As you’ve probably gathered, Haley and I are fascinated by church history. When I was a sophomore in college, I took a class with the late Robert Webber – surely one of the saints who has gone before. He pointed us towards the rich wisdom of ancient Christian worship, and my understanding of the faith I had grown up in was transformed. I should probably say that it was broken wide open. In some ways, I’ve been trying ever since then to find myself on the grand pilgrimage, and in the master story of, the church.
Reading about church history, learning the old stories, visiting the places where God has moved in the past – these have all been central to my faith. I’d like to think it has kept me moored to something larger than myself. It seems fitting, then, to spend a little time in the week following Reformation Day/All Saints’ Day reflecting on a space I have dearly loved, and would love to share with you.
So. London. London is quite possibly my favorite city on the planet. I simply love it. And while there are hundreds of ways to while away a happy afternoon in the capitol of Albion – most of them involving tea and scones – I think every London trip requires a pilgrimage to Westminster Abbey. The first, the second, and the fiftieth visit alike.
If you’ve never been there, Westminster Abbey is the place where British royals are crowned, married and (most significantly) buried. So are quite a few other notable Brits across the ages. Apart from being a simply gorgeous and iconic church, it is literally rich with history: the people who populate the pages of British history are interred below its floors and within its walls.
(In fact, my first visit there was unsettling: I was walking around, among, and on top of some incredibly imminent bones. And my belief in the resurrection made the experience even more vivid. Someday, Edward I, William Wilberforce, Issac Newton, Mary Queen of Scots, and Oscar Wilde are all going to wake up in the same place. I was struck by just how weird and amazing and beautiful the doctrine of bodily resurrection really is.)
What makes it so compelling? In a small room to one side, buried (literally) on top of one another, are Elizabeth I and her sister Mary I. Mary was Henry VIII’s daughter with Catherine of Aragon and a devout Catholic; she ascended the throne after her Protestant brother Edward VI died as a boy. Mary fought to return English worship to its Catholic roots. It was during her reign that Thomas Cranmer was burned at the stake, and hundreds of other Protestants were imprisoned, executed, or fled. After Mary’s death, Elizabeth became queen and the Church of England was established as solidly Protestant.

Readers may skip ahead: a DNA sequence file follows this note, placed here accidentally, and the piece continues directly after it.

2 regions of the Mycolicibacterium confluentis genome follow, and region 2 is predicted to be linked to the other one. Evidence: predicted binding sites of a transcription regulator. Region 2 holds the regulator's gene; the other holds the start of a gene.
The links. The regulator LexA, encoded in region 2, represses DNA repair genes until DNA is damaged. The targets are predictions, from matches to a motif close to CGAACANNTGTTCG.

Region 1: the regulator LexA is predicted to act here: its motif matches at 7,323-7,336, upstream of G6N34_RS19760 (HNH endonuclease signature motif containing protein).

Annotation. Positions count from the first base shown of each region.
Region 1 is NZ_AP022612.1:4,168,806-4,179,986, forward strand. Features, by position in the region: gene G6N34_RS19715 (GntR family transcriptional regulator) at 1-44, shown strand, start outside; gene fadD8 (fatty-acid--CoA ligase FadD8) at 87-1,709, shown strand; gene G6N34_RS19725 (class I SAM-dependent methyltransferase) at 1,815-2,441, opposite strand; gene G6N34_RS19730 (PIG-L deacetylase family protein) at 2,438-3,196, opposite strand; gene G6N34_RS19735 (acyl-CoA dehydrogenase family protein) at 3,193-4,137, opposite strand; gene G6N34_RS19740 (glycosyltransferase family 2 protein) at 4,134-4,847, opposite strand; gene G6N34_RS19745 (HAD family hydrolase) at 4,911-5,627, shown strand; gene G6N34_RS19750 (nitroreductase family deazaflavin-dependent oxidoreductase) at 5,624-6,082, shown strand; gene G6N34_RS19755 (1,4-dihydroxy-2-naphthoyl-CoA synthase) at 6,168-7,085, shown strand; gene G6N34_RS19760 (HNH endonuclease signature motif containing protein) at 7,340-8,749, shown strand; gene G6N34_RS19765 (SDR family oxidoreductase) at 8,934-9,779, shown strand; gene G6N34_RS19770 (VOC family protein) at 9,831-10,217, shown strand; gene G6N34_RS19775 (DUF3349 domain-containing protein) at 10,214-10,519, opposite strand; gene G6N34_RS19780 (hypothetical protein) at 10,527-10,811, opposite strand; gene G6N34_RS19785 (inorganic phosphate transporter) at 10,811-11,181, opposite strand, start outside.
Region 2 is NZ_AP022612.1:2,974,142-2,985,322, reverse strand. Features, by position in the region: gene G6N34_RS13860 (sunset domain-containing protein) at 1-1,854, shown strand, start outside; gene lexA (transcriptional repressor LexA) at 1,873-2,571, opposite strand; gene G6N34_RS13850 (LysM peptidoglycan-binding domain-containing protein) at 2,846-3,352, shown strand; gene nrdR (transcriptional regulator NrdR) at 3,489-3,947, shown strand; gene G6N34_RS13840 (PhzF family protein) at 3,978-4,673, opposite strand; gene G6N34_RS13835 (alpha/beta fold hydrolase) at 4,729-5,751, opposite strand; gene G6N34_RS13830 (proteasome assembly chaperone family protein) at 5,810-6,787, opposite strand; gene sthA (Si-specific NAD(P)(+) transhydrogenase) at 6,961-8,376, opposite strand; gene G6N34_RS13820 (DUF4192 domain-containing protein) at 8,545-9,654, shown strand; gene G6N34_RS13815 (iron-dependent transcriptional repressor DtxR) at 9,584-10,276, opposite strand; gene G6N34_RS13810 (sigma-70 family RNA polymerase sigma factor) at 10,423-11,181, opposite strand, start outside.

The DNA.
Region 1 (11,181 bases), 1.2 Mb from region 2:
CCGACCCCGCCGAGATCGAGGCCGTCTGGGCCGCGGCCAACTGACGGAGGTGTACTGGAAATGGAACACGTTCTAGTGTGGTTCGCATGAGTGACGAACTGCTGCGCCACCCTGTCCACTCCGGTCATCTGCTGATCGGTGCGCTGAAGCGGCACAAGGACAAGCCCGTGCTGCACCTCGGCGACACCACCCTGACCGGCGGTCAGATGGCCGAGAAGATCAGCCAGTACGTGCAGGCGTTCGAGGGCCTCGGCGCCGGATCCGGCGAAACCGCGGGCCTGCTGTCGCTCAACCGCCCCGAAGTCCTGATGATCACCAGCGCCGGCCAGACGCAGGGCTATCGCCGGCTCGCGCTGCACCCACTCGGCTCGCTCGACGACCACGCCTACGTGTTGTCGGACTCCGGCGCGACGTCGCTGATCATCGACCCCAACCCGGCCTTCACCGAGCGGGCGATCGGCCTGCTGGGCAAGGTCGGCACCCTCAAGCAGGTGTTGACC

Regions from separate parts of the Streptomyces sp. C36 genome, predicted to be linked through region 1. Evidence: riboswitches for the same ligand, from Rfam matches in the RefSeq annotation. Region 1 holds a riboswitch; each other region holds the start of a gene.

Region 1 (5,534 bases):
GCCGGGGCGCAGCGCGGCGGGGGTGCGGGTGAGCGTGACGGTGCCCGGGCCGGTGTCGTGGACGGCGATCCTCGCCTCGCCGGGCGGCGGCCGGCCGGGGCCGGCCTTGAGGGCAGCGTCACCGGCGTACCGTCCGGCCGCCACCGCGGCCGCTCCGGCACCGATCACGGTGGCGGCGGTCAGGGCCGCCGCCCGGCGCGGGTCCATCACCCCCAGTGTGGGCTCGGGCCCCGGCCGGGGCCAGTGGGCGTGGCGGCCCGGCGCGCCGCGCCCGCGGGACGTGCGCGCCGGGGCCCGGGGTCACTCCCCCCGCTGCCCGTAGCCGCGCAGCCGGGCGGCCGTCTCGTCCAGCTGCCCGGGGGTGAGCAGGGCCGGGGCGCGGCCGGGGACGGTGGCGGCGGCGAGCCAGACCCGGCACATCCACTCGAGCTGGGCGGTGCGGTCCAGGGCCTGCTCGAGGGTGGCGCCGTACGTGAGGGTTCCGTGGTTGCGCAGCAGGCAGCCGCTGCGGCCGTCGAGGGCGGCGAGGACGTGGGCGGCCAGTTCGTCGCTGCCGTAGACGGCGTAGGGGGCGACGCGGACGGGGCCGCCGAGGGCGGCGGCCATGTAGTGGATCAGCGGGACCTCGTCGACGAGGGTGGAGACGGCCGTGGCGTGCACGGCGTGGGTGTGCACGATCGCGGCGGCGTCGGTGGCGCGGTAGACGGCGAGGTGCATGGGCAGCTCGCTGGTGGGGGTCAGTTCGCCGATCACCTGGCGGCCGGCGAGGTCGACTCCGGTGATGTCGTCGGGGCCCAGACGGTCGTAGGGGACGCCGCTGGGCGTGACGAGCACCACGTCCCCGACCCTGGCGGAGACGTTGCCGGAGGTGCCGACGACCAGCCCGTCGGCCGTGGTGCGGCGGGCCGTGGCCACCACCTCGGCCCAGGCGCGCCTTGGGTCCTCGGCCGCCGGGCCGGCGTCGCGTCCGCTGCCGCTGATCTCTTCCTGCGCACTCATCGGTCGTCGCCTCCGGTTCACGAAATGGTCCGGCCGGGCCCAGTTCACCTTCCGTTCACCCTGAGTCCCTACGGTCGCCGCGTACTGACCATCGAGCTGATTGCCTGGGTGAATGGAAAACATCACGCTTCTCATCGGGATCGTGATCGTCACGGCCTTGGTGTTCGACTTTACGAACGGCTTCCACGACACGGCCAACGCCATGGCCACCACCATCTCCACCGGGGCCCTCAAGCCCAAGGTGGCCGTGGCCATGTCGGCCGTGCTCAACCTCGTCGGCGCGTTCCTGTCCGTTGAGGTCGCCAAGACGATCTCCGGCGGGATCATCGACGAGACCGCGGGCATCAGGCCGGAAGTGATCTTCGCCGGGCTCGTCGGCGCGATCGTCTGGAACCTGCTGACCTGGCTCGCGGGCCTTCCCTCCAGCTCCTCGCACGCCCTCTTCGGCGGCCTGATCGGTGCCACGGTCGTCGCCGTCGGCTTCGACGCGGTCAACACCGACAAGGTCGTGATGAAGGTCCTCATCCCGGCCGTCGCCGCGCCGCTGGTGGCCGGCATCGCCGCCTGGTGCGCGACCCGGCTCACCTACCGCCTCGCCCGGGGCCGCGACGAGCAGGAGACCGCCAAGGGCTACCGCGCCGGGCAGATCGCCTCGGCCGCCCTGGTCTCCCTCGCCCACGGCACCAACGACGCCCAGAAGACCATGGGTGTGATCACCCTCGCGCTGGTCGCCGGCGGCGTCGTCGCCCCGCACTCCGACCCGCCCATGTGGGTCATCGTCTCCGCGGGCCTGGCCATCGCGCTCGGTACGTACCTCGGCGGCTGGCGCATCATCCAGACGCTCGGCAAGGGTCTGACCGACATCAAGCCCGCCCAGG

What’s profoundly moving about this (impressive) tomb for two queens, though, are two inscriptions. The first, in Latin, translates:
Partners in throne and grave, here we sleep, Elizabeth and Mary, sisters, in hope of the Resurrection.
Nearby, on the floor, is this stone:
I’ve never been so convicted of the deep sadness God must feel over the divisions in the church as I did in that small room, reading those polished stones, in an ancient cathedral. The first time I visited the tomb, I wanted to sit down and weep. (They don’t let you do this, by the way. A friendly but firm Jeremy Irons, who narrates the audio guide, reminds you that the space is crowded and visitors need to keep moving along.)
Across the chapel, also to the side, is another small room. In this one, Mary Queen of Scots is buried. She was a legitimate claimant to the English throne during Elizabeth’s reign, as well as devoutly Catholic. She was executed on Elizabeth’s orders. After Elizabeth’s (childless) death, Mary’s son James became king of England and had his mother interred in a throne no less splendid than her rival’s. It stuns me to think that these three women – who in turn imprisoned and persecuted one another – will one day be resurrected side by side. The fractured and painful history they shaped will not have the last word.
The wideness of God’s mercy clearly goes beyond our imagining.
I also love the Poet’s Corner. It’s an alcove of the Abbey where great English poets are buried or remembered. I wish the tour guides would let me just sit awhile on the stone honoring WH Auden, meditating on its inscription:
“In the prison of his days, teach the free man how to praise.”
My children are too little, still, to appreciate the Abbey — or John Wesley’s house, or the burial yard at Bunhill. But the stories, aspirations, hopes, blunders, and crimes of those buried there are their inheritance. They need to be able to find themselves in those stories and learn from them. I want them to learn to give thanks to God for where they see him acting in history, and to pray for remedies to all the old wrongs that the stories tell. Most of all, I want them to see all those stories as part of his story – the true story of the whole world – and to long to act out their part in his drama with freedom and grace.
And I want it for myself, as well. Which is probably why I find myself drawn to these stories, these spaces, over and over again.
What about you? What are the spaces and stories where you’ve felt your own intersection with God’s ongoing story?